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Fitness Goals That Get Results

Fitness Goals That Get Results

Do your fitness goals propel you into action, or do they just make you feel guilty? If you have abandoned resolution after good intention, or if you have a hard time helping someone else with their desire to eat well, exercise or meditate regularly, get ready. This post will help you set goals that are excuse-proof.

Be Healthy, Be Well, Just Be

I was recently interviewed for some fitness goal setting tips by the team at Be Healthy, Be Well, Just Be. They were seeking to answer 3 important questions:

1. Should a fitness goal be metric driven (e.g. weight loss), lifestyle related (weight management), or something else?
2. What are the key factors to consider in determining a fitness goal and achieving it?
3. What problems do we commonly run up against that sabotages our ability to succeed?

What I shared with them is below. These are a few of the techniques Kathryn Britton and I wrote in Smarts and Stamina: The Busy Person’s Guide to Optimal Health and Performance. But if you don’t have our book yet, the full answers to the questions above are here.

A 3 Step Process To Set Fitness Goals That Will Move You Forward
“These are goals that carry you forward, and there are goals that just make you feel guilty” says Marie-Josee Shaar, MAPP, CPT, Founder & Author, Smarts and Stamina. Marie-Josee suggests setting a goal that will help you progress by leaps and bounds.

1. Positive States Make You Proactive – Frame each goal in terms of approaching a positive state, rather than avoiding a negative one. For example, “stop being a couch potato” will only make you feel guilty, weak and incapable. On the other hand, the goal of becoming more active is encouraging because it gives you a more positive image of yourself.

2. Behavioral Goals Support Action – Pick a behavioral goal instead of a result-oriented goal, because it allows you to be in control. For example, deciding that you will replace your mid-afternoon chocolate bar by a 10-minute walk is easier to manage than deciding to lose 10 pounds. Why? Because at the end of each day, you know if you’ve succeeded at maintaining your goal – and having eaten a heavier meal or a little extra water retention can’t dampen your appreciation of your efforts.

3. Make each goal specific and measurable – This allows you to get feedback along the way, which will help you stay focused. Imagine a goal of “working out as much as possible”. How do you know if you’ve worked out more this week than last week, versus what was “possible”? If you’re not sure whether you are making progress, it’s hard to stay motivated. On the other hand, if you decide you want to spend 90 minutes lifting plus 90 minutes jogging each week, it will be much clearer for you to see if you’ve made progress towards your goal.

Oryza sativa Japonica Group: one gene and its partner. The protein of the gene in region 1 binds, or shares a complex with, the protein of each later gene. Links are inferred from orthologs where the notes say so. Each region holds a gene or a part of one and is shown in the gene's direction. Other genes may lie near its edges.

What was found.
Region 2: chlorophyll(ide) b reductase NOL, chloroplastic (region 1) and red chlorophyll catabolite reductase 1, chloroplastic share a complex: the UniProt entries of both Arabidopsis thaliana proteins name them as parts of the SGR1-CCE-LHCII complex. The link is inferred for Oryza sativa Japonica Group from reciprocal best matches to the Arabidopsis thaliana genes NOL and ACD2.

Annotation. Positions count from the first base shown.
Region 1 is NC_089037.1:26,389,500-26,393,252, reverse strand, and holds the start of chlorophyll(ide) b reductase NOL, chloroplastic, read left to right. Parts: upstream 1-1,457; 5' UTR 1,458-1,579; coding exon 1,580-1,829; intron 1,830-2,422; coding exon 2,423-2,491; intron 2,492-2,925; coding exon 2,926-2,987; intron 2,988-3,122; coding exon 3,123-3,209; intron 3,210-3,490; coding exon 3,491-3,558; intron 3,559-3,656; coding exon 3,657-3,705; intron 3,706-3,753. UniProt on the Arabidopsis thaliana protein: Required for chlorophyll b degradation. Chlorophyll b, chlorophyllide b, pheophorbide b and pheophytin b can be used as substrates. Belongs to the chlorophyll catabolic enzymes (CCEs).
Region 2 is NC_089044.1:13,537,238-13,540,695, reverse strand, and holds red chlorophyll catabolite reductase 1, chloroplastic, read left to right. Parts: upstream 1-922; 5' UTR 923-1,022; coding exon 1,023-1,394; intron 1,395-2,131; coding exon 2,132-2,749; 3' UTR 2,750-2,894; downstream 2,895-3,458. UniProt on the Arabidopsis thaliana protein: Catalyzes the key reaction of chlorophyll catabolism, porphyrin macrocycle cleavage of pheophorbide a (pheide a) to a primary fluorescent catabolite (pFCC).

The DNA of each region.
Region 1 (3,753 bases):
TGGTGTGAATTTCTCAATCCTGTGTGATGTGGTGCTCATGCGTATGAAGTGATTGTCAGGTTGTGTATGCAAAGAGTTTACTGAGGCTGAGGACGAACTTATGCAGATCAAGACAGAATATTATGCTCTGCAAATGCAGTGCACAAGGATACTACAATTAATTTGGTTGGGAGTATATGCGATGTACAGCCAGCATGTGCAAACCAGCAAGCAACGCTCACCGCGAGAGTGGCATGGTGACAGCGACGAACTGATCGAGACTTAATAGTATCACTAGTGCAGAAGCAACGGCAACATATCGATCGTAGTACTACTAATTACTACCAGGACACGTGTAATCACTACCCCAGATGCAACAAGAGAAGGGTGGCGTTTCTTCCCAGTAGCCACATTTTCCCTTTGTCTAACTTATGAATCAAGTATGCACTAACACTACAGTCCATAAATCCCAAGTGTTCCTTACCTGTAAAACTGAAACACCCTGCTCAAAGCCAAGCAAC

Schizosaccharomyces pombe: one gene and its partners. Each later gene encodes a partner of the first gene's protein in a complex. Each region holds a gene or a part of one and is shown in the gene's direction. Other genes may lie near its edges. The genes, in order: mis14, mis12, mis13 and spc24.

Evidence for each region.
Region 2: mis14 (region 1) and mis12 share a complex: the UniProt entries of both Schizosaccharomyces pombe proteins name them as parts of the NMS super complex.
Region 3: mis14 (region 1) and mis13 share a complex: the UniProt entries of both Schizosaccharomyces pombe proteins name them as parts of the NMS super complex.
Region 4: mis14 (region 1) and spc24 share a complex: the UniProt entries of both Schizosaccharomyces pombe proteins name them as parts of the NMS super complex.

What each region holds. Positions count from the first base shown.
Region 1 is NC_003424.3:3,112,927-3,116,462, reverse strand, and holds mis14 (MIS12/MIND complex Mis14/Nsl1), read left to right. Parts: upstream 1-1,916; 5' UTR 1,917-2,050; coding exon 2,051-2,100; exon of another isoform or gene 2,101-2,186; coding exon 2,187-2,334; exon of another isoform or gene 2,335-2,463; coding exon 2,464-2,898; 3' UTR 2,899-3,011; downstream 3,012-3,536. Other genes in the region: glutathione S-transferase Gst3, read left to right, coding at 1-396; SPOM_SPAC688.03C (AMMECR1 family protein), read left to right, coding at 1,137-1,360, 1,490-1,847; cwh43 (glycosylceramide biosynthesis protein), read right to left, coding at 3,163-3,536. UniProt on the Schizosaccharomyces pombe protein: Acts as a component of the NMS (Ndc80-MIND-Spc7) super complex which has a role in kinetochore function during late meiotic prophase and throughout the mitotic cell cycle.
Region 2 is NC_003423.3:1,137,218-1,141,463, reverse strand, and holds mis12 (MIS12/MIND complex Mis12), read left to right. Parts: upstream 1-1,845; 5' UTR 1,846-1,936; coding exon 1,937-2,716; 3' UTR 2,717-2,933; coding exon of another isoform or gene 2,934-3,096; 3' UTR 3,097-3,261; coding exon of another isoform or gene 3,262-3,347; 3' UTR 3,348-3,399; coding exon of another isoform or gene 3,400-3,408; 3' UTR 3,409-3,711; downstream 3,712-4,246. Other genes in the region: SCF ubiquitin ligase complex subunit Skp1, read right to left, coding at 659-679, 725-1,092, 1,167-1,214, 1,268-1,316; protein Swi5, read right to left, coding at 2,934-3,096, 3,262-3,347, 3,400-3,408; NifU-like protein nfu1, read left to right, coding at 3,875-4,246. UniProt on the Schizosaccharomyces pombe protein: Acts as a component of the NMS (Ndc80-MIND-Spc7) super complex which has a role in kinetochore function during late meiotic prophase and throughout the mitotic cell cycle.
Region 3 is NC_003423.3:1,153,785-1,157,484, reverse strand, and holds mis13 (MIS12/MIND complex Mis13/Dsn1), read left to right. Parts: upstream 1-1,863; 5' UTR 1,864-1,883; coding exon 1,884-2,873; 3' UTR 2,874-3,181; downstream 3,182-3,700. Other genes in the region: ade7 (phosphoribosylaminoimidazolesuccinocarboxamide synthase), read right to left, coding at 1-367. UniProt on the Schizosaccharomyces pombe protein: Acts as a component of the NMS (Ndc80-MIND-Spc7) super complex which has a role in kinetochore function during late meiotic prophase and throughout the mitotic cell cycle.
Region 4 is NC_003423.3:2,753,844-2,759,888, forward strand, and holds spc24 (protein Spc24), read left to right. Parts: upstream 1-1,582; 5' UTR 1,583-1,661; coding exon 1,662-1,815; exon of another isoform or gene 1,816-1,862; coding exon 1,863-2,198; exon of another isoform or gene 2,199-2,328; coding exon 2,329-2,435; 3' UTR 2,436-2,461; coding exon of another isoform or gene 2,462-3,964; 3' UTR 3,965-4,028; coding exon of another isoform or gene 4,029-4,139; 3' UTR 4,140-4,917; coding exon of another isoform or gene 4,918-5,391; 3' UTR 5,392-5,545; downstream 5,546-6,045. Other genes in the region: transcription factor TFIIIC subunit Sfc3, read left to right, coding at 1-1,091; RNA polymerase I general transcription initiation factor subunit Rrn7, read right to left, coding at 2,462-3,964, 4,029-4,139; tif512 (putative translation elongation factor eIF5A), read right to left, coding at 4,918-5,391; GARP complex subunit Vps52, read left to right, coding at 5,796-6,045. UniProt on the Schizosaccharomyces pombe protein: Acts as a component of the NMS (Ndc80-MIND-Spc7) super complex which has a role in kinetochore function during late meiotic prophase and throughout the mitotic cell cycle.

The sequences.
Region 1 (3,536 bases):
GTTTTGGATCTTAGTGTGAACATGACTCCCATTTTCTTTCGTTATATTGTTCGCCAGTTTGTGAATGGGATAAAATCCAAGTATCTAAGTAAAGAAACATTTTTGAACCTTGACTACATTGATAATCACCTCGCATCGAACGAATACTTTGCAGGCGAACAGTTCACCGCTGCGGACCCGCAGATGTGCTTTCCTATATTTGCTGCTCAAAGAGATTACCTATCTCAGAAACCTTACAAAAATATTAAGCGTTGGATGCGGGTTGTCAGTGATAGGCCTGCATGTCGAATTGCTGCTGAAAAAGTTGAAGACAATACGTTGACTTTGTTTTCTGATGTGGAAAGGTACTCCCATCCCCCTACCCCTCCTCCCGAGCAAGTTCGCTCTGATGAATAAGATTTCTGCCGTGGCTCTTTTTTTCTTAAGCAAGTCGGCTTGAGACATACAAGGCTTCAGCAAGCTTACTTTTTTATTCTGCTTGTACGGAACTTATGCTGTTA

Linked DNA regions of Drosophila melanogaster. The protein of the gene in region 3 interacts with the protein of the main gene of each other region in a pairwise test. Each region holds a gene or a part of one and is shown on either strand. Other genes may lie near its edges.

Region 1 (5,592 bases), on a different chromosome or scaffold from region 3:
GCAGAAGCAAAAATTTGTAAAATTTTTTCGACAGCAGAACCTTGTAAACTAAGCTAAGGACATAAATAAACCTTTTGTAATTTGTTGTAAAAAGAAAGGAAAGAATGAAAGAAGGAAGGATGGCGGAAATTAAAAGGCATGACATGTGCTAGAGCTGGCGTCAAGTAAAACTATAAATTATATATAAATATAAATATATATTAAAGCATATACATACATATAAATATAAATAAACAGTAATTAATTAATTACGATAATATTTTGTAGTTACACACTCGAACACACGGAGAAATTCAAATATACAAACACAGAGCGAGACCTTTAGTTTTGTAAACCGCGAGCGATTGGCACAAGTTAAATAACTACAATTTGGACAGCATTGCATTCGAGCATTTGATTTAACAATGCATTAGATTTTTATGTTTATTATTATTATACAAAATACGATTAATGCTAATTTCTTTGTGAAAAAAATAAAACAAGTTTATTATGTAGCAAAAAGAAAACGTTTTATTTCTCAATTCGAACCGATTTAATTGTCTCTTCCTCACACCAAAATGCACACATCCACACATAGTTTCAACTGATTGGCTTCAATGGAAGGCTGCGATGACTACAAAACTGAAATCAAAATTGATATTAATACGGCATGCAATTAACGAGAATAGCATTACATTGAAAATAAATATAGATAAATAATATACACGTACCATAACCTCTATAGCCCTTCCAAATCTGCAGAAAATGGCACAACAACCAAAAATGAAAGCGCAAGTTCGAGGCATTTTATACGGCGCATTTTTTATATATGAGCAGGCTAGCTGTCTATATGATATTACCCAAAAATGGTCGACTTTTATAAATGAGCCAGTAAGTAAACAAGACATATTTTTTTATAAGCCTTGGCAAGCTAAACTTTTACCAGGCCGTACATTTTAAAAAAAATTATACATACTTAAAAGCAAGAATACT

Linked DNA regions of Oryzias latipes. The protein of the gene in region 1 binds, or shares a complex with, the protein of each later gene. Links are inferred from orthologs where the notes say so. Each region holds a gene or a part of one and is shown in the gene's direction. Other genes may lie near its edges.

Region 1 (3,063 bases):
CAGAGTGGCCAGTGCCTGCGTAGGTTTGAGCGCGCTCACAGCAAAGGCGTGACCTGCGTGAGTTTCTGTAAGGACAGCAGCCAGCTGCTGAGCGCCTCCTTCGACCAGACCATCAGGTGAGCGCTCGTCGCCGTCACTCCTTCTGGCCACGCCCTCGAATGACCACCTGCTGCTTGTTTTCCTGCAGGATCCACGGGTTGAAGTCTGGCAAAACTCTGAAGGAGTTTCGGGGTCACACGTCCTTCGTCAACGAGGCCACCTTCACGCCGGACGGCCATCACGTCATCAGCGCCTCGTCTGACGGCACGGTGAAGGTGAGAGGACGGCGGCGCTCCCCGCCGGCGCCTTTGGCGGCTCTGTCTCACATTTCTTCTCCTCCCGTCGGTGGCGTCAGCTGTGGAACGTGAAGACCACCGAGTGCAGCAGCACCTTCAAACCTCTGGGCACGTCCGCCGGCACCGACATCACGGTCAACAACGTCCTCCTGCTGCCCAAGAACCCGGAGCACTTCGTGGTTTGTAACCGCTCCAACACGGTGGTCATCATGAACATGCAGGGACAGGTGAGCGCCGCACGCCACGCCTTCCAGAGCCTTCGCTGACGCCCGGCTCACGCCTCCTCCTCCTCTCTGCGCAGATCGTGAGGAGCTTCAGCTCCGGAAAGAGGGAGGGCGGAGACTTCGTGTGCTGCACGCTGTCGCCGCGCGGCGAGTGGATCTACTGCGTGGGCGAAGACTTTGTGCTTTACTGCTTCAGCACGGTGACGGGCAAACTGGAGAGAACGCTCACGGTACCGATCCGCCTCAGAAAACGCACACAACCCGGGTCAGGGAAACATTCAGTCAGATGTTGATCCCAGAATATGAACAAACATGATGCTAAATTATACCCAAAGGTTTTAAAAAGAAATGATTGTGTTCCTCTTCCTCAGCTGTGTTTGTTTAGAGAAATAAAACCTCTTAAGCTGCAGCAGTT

Try these tips out for yourself or with your coaching clients, and let me know how it works. I’d love to hear from you.

More good tips in our book, or in the full article here.

  • I find your post quite informative. From my own experience of running a goal setting program, I can attest to the fact that behavorial goals are much more effective than purely results oriented ones, especially for health or change related goals.

  • Thanks for stopping by, Harry! Always good to get other opinions in the mix. 😉

  • Becky Hirst

    Great post. I am going to definitely use your advice. I am on a journey to better health- thanks to a book I recently read titled, “Get Well & Stay Well” by Steve Amoils, M.D. & Sandi Amoils, M.D.. After reading the book I realize the importance of being healthy that is my big motivation to making a goal- I want to be healthy.

  • All the best with your goal, Becky! Being healthy is definitely a worthwhile journey which will bring you increasing rewards as you progress. Congrats on making this decision!

    I don’t know where you are on this journey, but remember to work on one goal at a time, whether it is sleep, food, mood or exercise related. Those who try many goals at once often end up overwhelmed with all the changes. I also suggest you don’t start with a goal that is in your weakness zone – in other words, if exercise is what is most difficult for you, then you’re probably better off working on sleep, mood or food first. Doing so will already help you feel better subjectively and objectively, thus helping you build on initial victories. You’ll be able to get an upward spiral going, making exercise easier to change a little later. Does that make sense? All the details of this process are in our book if you’d like more info on it.

    Once again, I wish you all the best as you progress towards ever-increasing health!


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MJ Shaar – in 20 seconds

MJ is one of the most sought-after experts blending positive psychology and health promotion. She spent over 15 years coaching, teaching, speaking, researching and testing smart health habits. Marie-Josée Shaar received her undergrad at McGill University in Organizational Behavior, followed by a Master of Applied Positive Psychology at University of Pennsylvania. She's certified as a Wellness Culture Coach, a Personal Trainer, and a Nutrition and Wellness Consultant.

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